- Project plans
- Project activities
- Legislation and standards
- Industry context
Last edited 12 Mar 2019
Types of bolts
A bolt is a type of fastener, usually made from metal, that commonly comprises a head at one end, a chamfer at the other, and a shaft characterised by an external helical ridge known as a ‘thread’. Bolts are typically used to hold materials or objects together, or to position objects.
The chamfer at the opposite end of the head provides a slightly bevelled edge which helps with inserting the bolt into holes and nuts. Bolts typically (but not always) require a nut which is applied via torque while the bolt is held in place (or vice versa). Vibration or dynamic loads may loosen nuts, necessitating the use of locknuts, lock washers or thread lockers which can provide resistance to loosening.
The terms ‘bolts’ and ‘screws’ are sometimes used interchangeably, and the distinction between them can be complex, however, in simple terms, a bolt passes through the materials it is fixing together (typically into a nut at the other side), whereas a screw threads directly into them.
Has a T-shaped head which can be gripped by a wench and can fit into a slot with ease.
Different types of head include:
- Square shoulder: A truss head, shaped so as to allow fastening with the least amount of surface obstruction, on a square shank which resists rotation.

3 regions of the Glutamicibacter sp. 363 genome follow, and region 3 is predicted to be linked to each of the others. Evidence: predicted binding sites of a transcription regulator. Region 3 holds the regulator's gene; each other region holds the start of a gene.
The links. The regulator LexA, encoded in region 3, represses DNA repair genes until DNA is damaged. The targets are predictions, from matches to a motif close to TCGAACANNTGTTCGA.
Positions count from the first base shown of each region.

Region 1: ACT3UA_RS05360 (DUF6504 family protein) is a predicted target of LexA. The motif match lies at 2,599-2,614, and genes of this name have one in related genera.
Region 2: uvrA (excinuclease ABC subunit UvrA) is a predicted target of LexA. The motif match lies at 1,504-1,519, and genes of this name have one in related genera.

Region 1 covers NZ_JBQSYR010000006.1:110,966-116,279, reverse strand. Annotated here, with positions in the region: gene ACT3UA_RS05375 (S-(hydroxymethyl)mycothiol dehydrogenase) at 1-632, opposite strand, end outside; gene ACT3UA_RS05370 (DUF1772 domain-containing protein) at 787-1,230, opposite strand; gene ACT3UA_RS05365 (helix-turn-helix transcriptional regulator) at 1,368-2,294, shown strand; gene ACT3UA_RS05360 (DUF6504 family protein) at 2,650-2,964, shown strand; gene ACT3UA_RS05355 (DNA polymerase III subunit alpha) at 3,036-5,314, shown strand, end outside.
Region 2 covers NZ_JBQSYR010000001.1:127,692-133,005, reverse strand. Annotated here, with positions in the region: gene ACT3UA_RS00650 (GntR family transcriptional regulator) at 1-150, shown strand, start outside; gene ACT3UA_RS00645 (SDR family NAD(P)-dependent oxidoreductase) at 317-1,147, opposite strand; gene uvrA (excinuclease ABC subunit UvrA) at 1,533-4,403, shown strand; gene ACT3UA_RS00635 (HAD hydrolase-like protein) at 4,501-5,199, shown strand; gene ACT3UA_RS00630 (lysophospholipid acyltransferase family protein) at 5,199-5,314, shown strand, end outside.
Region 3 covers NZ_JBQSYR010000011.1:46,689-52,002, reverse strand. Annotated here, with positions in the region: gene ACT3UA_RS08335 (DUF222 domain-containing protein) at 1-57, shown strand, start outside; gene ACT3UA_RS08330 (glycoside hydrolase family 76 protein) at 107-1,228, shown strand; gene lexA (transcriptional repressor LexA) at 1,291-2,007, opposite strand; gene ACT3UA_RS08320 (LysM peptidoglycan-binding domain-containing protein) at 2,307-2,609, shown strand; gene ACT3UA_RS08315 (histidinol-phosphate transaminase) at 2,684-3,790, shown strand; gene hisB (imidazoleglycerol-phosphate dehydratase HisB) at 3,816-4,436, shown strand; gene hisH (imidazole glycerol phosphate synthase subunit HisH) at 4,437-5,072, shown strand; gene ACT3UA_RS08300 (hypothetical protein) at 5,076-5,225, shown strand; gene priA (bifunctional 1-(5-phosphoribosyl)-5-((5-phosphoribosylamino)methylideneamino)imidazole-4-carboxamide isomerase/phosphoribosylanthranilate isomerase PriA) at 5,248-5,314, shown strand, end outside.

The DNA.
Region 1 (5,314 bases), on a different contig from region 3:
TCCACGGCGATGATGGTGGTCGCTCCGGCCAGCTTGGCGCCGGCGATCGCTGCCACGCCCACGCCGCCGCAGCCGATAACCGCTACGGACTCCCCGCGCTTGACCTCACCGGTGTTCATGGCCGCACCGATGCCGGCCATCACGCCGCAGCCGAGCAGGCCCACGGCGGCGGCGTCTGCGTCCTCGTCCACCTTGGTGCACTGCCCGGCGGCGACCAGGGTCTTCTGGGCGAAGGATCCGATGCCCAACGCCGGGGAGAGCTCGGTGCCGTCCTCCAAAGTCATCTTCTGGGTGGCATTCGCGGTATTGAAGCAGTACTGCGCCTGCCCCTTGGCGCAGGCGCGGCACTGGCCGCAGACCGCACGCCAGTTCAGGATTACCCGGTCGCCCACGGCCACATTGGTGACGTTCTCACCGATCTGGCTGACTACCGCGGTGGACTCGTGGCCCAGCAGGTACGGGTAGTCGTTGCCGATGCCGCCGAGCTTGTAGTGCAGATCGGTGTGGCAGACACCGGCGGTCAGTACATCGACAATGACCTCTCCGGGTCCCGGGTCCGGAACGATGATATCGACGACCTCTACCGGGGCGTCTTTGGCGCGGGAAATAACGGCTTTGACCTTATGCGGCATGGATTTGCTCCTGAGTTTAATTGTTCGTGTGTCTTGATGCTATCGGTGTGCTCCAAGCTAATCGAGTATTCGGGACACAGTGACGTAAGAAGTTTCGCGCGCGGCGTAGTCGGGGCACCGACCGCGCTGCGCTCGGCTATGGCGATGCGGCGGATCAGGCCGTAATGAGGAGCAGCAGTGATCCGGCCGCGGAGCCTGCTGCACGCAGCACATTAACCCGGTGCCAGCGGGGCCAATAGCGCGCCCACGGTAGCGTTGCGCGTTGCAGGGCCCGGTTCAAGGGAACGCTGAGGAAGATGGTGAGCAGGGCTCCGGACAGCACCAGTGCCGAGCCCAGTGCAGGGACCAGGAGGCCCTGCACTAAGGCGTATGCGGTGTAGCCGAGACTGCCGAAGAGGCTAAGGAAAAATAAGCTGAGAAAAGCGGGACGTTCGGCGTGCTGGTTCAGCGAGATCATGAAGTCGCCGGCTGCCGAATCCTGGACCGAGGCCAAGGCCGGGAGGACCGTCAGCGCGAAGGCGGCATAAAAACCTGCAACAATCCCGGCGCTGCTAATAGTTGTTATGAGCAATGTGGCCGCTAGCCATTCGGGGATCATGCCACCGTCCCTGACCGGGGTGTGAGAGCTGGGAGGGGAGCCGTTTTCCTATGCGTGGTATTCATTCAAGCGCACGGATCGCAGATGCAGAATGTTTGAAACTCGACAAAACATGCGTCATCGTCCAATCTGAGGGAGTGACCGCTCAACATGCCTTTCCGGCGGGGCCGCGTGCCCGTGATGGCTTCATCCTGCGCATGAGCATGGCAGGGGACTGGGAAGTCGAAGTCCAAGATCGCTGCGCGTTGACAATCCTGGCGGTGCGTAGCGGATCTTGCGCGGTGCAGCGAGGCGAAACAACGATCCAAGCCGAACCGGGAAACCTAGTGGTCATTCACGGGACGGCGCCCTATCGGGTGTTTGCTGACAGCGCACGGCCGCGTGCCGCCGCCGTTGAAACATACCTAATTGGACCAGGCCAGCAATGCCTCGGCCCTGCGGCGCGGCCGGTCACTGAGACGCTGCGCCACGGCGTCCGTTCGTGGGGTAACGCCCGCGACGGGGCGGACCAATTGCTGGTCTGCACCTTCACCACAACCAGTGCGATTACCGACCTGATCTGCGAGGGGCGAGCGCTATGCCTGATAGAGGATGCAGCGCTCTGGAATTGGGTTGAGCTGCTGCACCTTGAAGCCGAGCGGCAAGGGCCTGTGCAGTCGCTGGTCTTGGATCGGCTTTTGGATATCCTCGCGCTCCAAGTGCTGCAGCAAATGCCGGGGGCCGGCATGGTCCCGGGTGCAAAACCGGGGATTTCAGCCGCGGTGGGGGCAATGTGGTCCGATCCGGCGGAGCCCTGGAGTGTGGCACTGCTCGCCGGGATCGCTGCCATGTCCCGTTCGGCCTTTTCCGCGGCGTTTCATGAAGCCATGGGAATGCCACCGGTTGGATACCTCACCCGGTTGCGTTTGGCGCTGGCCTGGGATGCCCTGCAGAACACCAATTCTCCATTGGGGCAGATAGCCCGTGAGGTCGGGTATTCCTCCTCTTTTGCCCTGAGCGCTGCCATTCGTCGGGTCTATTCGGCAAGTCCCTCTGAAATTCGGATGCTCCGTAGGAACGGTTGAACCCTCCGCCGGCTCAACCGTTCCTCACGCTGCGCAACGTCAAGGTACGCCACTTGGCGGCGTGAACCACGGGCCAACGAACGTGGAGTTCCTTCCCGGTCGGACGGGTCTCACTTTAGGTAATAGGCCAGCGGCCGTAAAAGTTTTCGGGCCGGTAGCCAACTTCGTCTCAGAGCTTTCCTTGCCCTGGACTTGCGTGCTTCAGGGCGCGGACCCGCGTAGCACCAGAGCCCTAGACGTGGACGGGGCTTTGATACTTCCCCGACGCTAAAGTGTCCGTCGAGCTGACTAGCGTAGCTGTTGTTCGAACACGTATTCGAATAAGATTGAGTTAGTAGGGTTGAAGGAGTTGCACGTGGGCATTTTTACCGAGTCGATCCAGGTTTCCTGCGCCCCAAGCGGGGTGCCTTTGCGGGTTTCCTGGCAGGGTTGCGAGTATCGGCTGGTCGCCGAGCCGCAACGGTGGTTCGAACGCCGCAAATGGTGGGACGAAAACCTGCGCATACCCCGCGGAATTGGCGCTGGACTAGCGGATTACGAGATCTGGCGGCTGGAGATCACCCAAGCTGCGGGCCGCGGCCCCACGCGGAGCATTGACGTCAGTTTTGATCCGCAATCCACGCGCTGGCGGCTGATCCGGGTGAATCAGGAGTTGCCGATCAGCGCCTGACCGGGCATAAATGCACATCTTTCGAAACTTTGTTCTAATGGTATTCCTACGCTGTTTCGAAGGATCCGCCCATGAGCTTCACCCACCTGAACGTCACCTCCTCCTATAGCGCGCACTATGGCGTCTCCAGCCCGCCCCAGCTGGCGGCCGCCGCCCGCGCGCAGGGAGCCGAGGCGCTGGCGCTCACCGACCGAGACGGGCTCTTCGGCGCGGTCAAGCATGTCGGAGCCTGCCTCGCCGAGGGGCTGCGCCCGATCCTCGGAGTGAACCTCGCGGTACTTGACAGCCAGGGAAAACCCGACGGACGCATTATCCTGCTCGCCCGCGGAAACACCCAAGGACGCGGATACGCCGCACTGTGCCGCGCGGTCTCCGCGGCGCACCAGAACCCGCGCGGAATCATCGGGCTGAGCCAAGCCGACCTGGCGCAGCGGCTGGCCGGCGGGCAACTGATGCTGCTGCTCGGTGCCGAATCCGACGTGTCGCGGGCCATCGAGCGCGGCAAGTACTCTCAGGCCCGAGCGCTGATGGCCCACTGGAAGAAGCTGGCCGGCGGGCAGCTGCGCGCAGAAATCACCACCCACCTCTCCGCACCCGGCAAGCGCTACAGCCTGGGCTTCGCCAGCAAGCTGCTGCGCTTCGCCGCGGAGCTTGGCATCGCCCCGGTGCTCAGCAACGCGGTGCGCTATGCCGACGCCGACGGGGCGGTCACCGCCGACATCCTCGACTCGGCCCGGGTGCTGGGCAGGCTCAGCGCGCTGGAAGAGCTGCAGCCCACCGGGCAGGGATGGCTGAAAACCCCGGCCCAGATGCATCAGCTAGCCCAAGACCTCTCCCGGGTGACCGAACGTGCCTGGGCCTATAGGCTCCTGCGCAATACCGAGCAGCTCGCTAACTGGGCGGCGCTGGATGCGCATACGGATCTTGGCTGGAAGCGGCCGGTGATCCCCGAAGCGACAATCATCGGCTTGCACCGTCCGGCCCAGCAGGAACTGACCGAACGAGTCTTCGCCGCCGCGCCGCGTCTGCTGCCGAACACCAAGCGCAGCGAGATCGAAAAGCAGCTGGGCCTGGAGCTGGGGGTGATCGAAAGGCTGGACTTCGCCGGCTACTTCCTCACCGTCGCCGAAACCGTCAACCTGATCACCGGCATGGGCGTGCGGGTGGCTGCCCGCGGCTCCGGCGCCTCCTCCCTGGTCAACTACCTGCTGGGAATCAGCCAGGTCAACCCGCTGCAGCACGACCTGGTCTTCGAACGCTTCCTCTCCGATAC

- Indented hexagon: For use with a wrench, this head has a circular depression in its top surface.
- Indented hexagon washer: Same as an indented hexagon, but with the addition of a washer section at the base to protect the assembly finish from the wrench.
- Hexagon (trimmed): Standard type of head, with clean corners that are trimmed to close tolerances.
- Hexagon flange: Similar to the indented hexagon washer, but the washer is conical or slightly rounded.
 Related articles on Designing Buildings Wiki
Featured articles and news
Opening up the space below the former Floral Hall.
Why was the Fountaine Hospital Almshouse built in such a sophisticated style?
How do we measure air tightness in buildings?
The Housing Infrastructure Fund
Encouraging access to local amenities and sustainable transport.
Publish your thought leadership articles on Designing Buildings Wiki – for free.
Competence Steering Group publishes interim proposals to deliver safer buildings.
Indoor environments should provide a multi-sensory experience.
We have a great range of introductory articles written by ECA.
7 of the most common myths, busted.